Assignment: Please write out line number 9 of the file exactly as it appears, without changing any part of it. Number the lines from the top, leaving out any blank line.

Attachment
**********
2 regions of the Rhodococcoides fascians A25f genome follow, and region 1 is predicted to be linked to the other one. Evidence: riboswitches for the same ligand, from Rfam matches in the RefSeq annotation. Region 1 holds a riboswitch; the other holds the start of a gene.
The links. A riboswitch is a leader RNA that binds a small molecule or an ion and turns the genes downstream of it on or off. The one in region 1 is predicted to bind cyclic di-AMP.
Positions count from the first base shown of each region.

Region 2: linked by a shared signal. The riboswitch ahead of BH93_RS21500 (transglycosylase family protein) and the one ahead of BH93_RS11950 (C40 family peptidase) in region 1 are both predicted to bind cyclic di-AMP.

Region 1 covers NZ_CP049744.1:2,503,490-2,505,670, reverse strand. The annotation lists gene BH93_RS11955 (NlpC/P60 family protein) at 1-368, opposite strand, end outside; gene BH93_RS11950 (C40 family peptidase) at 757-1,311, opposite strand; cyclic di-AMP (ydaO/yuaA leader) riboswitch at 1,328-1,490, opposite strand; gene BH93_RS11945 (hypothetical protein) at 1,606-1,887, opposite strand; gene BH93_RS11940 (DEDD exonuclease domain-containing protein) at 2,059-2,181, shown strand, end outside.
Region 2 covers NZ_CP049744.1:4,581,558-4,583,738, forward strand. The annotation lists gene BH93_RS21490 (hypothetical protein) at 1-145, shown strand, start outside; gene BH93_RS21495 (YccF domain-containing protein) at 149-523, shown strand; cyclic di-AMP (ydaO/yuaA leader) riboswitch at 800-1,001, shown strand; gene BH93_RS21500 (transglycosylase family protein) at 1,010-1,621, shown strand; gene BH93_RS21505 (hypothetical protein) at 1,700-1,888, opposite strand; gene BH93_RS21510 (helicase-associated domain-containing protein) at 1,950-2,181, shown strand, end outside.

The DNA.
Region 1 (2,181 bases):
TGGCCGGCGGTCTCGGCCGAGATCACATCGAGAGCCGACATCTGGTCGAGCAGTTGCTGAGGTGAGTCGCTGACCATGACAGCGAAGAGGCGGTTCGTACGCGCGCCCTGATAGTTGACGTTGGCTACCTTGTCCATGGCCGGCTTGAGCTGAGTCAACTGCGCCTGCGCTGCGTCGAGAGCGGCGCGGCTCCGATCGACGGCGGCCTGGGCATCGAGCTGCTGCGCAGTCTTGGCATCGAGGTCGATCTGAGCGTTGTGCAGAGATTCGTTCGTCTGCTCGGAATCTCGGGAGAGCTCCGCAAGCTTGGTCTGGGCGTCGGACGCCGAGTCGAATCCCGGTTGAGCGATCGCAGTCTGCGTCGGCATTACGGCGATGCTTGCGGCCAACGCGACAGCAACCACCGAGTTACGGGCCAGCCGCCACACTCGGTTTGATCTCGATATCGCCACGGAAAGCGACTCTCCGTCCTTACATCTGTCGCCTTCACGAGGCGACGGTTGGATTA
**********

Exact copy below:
TGGCCGGCGGTCTCGGCCGAGATCACATCGAGAGCCGACATCTGGTCGAGCAGTTGCTGAGGTGAGTCGCTGACCATGACAGCGAAGAGGCGGTTCGTACGCGCGCCCTGATAGTTGACGTTGGCTACCTTGTCCATGGCCGGCTTGAGCTGAGTCAACTGCGCCTGCGCTGCGTCGAGAGCGGCGCGGCTCCGATCGACGGCGGCCTGGGCATCGAGCTGCTGCGCAGTCTTGGCATCGAGGTCGATCTGAGCGTTGTGCAGAGATTCGTTCGTCTGCTCGGAATCTCGGGAGAGCTCCGCAAGCTTGGTCTGGGCGTCGGACGCCGAGTCGAATCCCGGTTGAGCGATCGCAGTCTGCGTCGGCATTACGGCGATGCTTGCGGCCAACGCGACAGCAACCACCGAGTTACGGGCCAGCCGCCACACTCGGTTTGATCTCGATATCGCCACGGAAAGCGACTCTCCGTCCTTACATCTGTCGCCTTCACGAGGCGACGGTTGGATTA